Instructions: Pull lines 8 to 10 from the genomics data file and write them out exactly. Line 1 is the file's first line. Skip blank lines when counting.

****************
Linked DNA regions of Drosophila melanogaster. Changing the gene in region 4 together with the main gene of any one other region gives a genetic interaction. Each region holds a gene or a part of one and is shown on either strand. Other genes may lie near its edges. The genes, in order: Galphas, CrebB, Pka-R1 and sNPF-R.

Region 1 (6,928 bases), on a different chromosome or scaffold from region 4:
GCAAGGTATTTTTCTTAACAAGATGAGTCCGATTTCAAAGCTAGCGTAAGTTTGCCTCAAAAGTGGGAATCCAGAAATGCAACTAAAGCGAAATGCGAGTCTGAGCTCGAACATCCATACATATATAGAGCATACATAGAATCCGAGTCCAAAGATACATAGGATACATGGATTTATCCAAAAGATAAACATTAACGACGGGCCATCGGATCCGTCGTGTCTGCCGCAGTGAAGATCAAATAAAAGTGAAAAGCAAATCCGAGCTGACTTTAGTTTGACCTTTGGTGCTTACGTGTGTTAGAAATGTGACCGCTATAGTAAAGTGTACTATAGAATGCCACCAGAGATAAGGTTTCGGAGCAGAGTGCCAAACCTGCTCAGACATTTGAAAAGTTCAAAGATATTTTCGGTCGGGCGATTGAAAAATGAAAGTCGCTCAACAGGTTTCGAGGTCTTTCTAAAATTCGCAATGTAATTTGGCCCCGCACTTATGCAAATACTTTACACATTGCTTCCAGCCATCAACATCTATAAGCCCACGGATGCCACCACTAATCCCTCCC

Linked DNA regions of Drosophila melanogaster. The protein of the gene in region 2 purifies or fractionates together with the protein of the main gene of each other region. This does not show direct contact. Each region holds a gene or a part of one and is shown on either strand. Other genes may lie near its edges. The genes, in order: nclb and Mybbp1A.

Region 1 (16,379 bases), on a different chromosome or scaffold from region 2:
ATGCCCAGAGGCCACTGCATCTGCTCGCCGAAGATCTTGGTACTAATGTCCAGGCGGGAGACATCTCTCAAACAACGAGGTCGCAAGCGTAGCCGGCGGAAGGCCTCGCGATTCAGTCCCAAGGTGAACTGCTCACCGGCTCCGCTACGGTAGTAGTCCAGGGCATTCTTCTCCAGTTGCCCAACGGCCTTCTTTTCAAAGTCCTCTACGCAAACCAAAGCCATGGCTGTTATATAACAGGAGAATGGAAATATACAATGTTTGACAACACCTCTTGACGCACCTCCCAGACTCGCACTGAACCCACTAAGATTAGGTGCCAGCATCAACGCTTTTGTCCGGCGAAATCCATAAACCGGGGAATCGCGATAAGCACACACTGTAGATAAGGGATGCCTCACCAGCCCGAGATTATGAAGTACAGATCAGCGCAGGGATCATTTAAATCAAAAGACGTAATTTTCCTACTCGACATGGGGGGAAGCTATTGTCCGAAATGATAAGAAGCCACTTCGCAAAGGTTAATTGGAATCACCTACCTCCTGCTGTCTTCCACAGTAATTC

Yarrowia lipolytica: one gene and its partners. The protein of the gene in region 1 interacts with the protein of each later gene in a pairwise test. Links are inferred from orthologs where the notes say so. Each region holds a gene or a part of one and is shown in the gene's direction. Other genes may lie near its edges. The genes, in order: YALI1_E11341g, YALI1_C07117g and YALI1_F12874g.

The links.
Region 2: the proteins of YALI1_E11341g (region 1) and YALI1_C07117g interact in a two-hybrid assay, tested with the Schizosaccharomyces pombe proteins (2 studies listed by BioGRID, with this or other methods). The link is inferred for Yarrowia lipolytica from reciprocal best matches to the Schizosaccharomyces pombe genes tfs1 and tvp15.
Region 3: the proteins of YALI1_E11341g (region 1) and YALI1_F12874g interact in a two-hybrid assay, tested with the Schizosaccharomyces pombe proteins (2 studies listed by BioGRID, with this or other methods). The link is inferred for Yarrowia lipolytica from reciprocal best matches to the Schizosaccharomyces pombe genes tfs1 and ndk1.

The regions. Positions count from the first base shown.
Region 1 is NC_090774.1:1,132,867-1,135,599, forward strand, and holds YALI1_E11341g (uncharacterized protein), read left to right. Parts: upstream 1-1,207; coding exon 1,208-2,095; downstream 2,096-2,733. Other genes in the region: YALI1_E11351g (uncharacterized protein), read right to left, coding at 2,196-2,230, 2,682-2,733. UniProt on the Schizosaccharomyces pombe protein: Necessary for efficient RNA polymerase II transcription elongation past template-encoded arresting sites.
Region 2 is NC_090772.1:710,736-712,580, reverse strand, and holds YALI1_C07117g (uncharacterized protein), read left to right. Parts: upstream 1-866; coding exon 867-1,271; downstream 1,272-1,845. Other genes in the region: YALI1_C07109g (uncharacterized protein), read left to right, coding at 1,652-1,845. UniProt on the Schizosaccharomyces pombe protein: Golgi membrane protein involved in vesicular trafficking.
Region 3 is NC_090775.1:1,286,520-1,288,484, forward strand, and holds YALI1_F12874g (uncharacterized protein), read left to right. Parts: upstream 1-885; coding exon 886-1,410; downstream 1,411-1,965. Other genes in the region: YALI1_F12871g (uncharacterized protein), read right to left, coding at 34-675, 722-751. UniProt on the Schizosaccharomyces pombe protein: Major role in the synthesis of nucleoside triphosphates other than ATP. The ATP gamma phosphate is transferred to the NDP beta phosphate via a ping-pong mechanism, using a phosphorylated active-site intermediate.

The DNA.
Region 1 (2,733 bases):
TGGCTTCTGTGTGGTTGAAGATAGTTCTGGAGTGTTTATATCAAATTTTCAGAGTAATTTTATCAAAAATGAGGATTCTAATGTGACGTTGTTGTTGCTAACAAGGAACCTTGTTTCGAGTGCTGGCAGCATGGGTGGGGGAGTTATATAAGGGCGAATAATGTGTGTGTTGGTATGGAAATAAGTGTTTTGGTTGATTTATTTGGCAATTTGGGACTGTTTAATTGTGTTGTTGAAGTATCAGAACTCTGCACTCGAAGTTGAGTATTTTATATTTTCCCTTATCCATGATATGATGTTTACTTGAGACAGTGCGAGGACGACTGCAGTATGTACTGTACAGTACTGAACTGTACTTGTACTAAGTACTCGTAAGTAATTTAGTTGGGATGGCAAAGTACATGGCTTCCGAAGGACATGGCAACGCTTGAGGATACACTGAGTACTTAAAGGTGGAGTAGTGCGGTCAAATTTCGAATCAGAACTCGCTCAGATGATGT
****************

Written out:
The links.
Region 2: the proteins of YALI1_E11341g (region 1) and YALI1_C07117g interact in a two-hybrid assay, tested with the Schizosaccharomyces pombe proteins (2 studies listed by BioGRID, with this or other methods). The link is inferred for Yarrowia lipolytica from reciprocal best matches to the Schizosaccharomyces pombe genes tfs1 and tvp15.
Region 3: the proteins of YALI1_E11341g (region 1) and YALI1_F12874g interact in a two-hybrid assay, tested with the Schizosaccharomyces pombe proteins (2 studies listed by BioGRID, with this or other methods). The link is inferred for Yarrowia lipolytica from reciprocal best matches to the Schizosaccharomyces pombe genes tfs1 and ndk1.